Author(s): Integrated Teaching and Learning Program,

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Copyright 2011 - Integrated Teaching and Learning Program, College of Engineering, University of Colorado at Boulder,http://www.teachengineering.org/policy_ipp.php

Physics of Roller Coasters
Students explore the physics utilized by engineers in designing today’s roller coasters, including potential and kinetic energy, friction, and gravity. First, students learn that all true roller coasters are completely driven by the force of gravity and that the conversion between potential and kinetic energy is essential to all roller coasters. Second, they also consider the role of friction in slowing down cars in roller coasters. Finally, they examine the acceleration of roller coaster cars
Author(s): Engineering K-Ph.D. Program,

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Copyright 2009 - Engineering K-Ph.D. Program, Pratt School of Engineering, Duke University,http://www.teachengineering.org/policy_ipp.php

The Strongest Pump of All
In this lesson the students will learn how the heart functions. Students will be introduced to the concept of action potential generation. The lesson will explain how action potential generation causes the electrical current that causes muscle contraction in the heart. Students will be introduced to the basic electrical signal generated by the heart; P, QRS, and T waves. The lesson will approach the heart from an engineering standpoint and encourage students to design ways to improve heart funct
Author(s): Department of Biomedical Engineering,

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Copyright 2011 - Department of Biomedical Engineering, University of Virginia,http://www.teachengineering.org/policy_ipp.php

News Flash!
This activity illustrates the interrelationship between science and engineering in the context of extinction prevention. There are two parts to the activity. The first part challenges students to think like scientists as they generate reports on endangered species and give presentations worthy of a news channel or radio broadcast. The second part puts students in the shoes of engineers, designing ways to help the endangered species.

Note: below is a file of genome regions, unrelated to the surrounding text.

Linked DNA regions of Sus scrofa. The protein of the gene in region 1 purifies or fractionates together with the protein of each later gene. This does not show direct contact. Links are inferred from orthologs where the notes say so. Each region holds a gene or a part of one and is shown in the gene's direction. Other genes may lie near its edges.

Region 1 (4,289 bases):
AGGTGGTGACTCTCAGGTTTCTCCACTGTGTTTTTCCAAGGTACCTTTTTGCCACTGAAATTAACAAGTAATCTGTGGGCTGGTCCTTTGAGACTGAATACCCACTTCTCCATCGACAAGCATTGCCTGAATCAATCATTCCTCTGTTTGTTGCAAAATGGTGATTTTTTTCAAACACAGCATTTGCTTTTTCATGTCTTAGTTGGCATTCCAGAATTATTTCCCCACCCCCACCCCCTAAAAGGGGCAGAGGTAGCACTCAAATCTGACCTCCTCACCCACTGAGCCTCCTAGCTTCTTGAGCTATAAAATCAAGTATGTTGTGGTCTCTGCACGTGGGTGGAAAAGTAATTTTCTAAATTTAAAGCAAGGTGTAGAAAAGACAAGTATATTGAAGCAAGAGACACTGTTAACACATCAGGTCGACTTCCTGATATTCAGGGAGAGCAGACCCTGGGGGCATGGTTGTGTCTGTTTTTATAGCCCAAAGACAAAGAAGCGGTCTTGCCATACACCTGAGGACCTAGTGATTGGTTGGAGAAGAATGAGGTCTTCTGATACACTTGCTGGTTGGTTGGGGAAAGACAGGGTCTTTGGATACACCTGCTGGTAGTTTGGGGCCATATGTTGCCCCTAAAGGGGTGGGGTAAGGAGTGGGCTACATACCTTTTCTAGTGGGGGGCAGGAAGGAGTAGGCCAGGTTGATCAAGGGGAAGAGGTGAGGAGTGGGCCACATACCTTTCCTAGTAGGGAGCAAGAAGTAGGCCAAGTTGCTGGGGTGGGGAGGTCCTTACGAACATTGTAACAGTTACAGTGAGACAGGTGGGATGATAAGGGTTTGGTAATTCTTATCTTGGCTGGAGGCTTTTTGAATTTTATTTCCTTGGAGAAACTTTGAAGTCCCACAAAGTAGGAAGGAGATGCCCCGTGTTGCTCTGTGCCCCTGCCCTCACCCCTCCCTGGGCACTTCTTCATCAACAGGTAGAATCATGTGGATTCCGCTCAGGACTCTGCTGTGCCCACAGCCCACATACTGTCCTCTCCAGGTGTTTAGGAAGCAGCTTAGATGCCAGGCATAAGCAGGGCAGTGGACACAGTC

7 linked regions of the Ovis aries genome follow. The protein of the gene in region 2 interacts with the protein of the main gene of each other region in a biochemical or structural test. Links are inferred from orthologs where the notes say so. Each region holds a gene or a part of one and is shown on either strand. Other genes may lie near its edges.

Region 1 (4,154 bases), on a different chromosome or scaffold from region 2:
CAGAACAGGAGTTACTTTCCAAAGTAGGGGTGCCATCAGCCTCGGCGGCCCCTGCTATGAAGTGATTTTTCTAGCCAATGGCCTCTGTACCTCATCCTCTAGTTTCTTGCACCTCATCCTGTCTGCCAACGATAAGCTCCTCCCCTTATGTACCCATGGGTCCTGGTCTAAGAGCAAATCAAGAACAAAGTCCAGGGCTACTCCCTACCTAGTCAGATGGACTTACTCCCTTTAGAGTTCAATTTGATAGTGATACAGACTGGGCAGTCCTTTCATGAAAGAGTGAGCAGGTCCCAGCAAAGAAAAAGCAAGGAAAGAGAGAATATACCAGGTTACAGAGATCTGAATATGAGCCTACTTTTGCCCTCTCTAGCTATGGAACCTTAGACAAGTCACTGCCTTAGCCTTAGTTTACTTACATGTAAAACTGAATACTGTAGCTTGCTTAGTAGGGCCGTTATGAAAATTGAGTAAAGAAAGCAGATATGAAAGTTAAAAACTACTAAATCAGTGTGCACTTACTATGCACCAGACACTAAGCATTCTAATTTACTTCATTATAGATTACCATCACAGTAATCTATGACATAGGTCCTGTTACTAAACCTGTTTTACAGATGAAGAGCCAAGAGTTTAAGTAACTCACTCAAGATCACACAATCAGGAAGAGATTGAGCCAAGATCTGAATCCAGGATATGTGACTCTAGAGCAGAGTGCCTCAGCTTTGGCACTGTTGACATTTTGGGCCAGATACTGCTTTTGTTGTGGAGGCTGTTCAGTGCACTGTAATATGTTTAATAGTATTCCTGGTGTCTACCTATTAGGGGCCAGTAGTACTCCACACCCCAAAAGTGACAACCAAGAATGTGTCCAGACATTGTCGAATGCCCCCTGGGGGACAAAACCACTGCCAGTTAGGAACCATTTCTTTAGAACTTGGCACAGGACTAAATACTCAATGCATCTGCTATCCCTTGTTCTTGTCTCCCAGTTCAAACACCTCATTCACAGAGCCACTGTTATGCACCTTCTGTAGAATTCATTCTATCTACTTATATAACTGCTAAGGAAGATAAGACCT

Author(s): Integrated Teaching and Learning Program,

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Copyright 2011 - Integrated Teaching and Learning Program, College of Engineering, University of Colorado at Boulder,http://www.teachengineering.org/policy_ipp.php

Solving Energy Problems
The culminating energy project is introduced and the technical problem solving process is applied to get the students started on the project. By the end of the class, the students should have a good perspective on what they have already learned and what they still need to learn to complete the project.
Author(s): Office of Educational Partnerships,

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Copyright 2011 - Office of Educational Partnerships, Clarkson University, Potsdam, NY,http://www.teachengineering.org/policy_ipp.php

Solar Water Heater
Student teams design and build solar water heating devices that mimic those used in residences to capture energy in the form of solar radiation and convert it to thermal energy. This thermal energy is next transferred to water (to be used as domestic hot water) in the form of heat. In doing this, students gain a better understanding of the three different types of heat transfer, each of which plays a role in the solar water heater design. Once the model devices are constructed, students perform
Author(s): Integrated Teaching and Learning Program,

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Copyright 2011 - Integrated Teaching and Learning Program, College of Engineering, University of Colorado at Boulder,http://www.teachengineering.org/policy_ipp.php

A Tornado in My State?
Students will analyze data of tornadoes throughout the United States. They will create a bar graph of the number of tornadoes for the top ten states in the country and then calculate the median and the mode of the data.
Author(s): Integrated Teaching and Learning Program,